On a recent boat trip down the Brenta canal from Venice to Padova, we stopped at the gondola exhibit inside the Villa Widmann, and learned some interesting historical details about Venice’s most famous boat.
The Gondola Cover
Our guide explained that gondolas historically had a cover, called a Felze, which was added if needed to protect travelers from cold, wind, or fog, or sometimes if desired for privacy. Felze were made by artisans called felzeri, who created them from wood or metal, and left them plain or decorated according to the customer’s wishes. Adding and removing the felze from the gondola meant it was not as easy for passengers to get in and out of the boats, so the covers have not been in use for decades.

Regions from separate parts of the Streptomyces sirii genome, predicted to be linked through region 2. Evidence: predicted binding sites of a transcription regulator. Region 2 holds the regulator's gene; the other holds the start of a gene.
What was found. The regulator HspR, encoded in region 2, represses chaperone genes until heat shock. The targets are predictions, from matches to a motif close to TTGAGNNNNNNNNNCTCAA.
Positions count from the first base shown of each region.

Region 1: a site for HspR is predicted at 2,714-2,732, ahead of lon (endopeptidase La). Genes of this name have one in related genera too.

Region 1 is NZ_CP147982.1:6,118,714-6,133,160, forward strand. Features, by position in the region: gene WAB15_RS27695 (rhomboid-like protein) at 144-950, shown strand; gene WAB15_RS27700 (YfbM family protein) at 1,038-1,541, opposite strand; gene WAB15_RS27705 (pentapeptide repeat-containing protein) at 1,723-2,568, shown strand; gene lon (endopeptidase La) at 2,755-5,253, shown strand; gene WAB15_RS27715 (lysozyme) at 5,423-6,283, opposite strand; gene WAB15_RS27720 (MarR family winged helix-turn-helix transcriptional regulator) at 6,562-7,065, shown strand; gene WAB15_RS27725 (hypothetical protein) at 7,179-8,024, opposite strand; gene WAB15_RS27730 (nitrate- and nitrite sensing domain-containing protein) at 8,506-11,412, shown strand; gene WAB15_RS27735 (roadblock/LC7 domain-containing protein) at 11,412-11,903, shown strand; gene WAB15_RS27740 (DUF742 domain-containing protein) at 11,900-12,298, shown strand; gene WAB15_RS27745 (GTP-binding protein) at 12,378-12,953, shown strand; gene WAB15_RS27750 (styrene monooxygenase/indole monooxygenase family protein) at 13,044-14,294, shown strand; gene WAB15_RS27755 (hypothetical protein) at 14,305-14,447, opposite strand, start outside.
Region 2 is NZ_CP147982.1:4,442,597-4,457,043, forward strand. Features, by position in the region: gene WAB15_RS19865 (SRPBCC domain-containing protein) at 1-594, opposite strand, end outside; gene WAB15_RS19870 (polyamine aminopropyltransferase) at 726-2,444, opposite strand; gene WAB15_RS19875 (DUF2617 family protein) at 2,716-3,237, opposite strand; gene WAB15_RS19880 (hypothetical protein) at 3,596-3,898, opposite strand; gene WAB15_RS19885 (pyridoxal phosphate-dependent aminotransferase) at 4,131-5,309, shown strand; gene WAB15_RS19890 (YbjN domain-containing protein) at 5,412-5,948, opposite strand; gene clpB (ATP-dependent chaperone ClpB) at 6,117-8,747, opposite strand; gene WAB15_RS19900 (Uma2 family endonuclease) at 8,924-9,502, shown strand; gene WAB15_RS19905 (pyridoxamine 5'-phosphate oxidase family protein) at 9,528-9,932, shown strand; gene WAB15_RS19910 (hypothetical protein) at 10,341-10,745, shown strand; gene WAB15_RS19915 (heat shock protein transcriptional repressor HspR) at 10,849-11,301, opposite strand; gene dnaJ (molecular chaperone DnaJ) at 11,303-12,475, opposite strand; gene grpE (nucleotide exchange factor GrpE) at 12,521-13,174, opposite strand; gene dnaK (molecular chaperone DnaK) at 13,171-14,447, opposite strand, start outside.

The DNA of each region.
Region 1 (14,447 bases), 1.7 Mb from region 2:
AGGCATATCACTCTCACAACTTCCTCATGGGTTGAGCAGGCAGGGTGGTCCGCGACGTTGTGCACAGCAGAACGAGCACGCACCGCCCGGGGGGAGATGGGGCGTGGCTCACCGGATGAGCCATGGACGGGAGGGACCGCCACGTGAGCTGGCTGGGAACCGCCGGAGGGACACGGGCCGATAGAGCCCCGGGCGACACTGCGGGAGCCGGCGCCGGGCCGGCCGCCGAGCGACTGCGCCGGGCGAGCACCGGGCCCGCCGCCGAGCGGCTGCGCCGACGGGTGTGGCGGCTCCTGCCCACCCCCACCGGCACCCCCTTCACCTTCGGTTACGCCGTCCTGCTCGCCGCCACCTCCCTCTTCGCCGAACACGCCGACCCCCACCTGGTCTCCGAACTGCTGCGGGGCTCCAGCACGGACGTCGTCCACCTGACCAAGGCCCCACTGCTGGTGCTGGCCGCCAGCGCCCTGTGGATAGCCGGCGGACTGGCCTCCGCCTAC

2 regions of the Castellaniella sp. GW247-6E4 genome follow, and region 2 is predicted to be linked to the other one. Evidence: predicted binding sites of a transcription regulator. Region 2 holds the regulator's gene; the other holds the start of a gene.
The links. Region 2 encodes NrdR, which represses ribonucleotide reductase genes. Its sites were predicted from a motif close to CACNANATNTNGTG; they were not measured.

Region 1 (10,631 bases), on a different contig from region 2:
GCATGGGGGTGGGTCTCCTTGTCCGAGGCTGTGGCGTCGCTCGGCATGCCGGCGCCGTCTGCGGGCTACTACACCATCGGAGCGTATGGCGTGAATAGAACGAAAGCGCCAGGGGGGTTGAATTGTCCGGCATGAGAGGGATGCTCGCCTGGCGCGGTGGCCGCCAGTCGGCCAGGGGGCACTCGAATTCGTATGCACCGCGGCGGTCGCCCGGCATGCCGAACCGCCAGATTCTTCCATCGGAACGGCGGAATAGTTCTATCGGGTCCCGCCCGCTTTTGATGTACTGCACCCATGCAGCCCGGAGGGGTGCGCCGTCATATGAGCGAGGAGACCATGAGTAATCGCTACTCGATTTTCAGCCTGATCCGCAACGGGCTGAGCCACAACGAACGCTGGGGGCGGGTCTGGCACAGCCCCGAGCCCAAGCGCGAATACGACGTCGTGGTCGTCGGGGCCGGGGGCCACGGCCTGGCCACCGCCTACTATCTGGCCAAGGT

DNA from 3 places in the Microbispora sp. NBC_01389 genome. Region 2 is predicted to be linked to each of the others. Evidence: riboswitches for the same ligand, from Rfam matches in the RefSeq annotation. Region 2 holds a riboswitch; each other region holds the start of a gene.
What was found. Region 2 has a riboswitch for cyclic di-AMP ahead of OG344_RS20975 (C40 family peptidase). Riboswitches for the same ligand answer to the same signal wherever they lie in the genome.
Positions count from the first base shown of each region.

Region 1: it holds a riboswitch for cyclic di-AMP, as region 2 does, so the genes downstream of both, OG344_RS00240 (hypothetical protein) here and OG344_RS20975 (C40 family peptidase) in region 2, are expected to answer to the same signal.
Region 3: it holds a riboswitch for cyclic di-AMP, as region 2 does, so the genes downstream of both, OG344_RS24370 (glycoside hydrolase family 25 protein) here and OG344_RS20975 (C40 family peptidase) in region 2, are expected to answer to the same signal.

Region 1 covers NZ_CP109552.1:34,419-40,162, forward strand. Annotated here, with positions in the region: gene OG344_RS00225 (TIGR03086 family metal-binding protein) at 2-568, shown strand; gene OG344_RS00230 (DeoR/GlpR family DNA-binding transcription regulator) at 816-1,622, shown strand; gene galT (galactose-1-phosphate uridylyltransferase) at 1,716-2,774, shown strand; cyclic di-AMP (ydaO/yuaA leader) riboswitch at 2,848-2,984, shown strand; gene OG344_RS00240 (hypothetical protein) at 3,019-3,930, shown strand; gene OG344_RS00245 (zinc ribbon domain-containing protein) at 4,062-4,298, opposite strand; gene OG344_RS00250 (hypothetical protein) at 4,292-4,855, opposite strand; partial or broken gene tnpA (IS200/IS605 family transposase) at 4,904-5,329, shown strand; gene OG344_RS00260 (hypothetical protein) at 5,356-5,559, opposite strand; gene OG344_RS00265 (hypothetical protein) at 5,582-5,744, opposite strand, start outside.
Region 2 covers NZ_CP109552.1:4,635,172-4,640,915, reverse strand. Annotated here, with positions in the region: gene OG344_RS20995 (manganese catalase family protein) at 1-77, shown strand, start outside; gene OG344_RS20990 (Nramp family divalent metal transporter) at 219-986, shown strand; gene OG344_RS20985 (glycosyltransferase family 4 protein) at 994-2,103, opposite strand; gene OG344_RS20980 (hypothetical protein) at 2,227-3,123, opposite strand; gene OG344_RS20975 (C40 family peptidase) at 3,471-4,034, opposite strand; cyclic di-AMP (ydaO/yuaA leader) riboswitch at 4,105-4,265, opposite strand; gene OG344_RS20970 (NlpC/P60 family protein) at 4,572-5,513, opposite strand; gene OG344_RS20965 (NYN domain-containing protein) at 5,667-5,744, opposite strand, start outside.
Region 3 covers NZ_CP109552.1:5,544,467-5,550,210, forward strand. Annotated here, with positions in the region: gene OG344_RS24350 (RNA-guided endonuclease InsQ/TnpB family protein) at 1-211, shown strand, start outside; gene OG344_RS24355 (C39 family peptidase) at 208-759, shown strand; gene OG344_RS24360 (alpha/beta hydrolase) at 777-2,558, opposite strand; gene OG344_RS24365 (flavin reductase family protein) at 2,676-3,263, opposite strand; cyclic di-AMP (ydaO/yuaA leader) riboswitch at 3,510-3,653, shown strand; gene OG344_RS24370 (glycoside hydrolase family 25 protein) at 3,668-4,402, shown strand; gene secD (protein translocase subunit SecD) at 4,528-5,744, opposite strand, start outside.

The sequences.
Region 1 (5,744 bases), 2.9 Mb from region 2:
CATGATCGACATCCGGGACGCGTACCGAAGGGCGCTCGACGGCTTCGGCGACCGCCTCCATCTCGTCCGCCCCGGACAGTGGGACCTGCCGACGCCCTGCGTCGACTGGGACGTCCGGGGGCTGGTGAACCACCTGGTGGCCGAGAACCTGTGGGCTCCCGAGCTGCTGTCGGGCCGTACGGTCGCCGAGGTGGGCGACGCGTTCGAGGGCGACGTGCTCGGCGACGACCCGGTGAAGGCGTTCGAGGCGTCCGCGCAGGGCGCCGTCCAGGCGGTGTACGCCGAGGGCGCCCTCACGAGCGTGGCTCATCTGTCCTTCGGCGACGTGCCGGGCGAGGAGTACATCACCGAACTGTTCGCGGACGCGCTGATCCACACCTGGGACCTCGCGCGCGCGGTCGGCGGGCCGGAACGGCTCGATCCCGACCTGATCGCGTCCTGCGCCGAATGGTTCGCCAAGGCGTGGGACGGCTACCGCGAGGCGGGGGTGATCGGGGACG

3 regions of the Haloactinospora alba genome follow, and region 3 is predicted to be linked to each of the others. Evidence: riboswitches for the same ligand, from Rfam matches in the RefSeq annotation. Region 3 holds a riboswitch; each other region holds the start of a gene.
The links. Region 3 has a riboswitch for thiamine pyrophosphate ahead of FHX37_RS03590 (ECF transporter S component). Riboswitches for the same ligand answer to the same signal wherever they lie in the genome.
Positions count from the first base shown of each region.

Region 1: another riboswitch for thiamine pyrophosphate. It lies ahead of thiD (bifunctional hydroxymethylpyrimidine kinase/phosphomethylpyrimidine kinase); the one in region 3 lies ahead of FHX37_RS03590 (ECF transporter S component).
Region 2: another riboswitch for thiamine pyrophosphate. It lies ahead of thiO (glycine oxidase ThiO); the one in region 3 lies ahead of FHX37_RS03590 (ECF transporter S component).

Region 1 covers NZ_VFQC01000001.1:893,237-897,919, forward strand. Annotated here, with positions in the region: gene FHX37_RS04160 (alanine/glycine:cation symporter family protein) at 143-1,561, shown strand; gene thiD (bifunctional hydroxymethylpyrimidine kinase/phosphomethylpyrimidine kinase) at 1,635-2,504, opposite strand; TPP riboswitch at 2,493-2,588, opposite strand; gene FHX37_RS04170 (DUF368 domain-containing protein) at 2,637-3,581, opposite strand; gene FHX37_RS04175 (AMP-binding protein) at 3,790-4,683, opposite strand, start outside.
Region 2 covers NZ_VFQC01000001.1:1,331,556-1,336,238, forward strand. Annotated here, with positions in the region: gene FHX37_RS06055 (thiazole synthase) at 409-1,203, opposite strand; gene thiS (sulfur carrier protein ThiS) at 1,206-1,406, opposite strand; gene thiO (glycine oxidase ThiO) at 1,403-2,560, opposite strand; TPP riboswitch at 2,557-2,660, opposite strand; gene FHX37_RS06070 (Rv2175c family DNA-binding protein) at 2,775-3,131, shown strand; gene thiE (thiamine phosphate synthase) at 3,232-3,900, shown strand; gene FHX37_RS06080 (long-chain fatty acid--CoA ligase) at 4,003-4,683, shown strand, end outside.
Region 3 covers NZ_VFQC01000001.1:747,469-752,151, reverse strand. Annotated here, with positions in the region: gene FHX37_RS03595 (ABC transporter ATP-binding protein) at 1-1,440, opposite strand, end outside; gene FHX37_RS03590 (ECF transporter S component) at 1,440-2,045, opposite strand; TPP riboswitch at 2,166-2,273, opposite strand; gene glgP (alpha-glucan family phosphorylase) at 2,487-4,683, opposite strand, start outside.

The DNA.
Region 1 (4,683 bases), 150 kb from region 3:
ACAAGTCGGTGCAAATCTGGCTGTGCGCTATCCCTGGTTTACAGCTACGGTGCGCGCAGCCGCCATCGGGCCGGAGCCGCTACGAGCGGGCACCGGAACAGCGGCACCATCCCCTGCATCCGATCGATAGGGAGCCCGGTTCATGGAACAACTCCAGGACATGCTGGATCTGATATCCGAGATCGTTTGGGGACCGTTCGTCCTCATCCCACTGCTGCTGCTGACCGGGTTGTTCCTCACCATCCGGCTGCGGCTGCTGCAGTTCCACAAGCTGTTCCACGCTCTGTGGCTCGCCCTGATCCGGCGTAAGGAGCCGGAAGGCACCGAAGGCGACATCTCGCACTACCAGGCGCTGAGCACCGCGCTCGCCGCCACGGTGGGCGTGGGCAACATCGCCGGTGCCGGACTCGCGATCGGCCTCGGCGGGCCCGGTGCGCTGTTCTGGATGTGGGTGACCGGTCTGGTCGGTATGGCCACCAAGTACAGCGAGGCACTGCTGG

The Gondola’s decorative bow
The bow of every gondola has a decorative element, referred to as the dolphin (because of its alleged resemblance to a dolphin’s snout), whose function is to protect the bow in case of a collision.
But, the dolphin’s unique shape is historically significant as well. Impress your fellow travelers during your next gondola ride with these interesting tidbits:
– The six horizontal pieces extending right represent the six neighborhoods of Venice.
– The single piece extending left represents the Giudecca island.
– The three decorative elements in between the six pieces represent the islands of Murano, Burano, and Torcello.
– The shape of the top end represents the hat of the Doge, the historical ruler of Venice.
– The small half circle at the bottom of the hat shape represents the Rialto Bridge.
– The “S” shape formed from the top of the dolphin to the bottom represents the Grand Canal.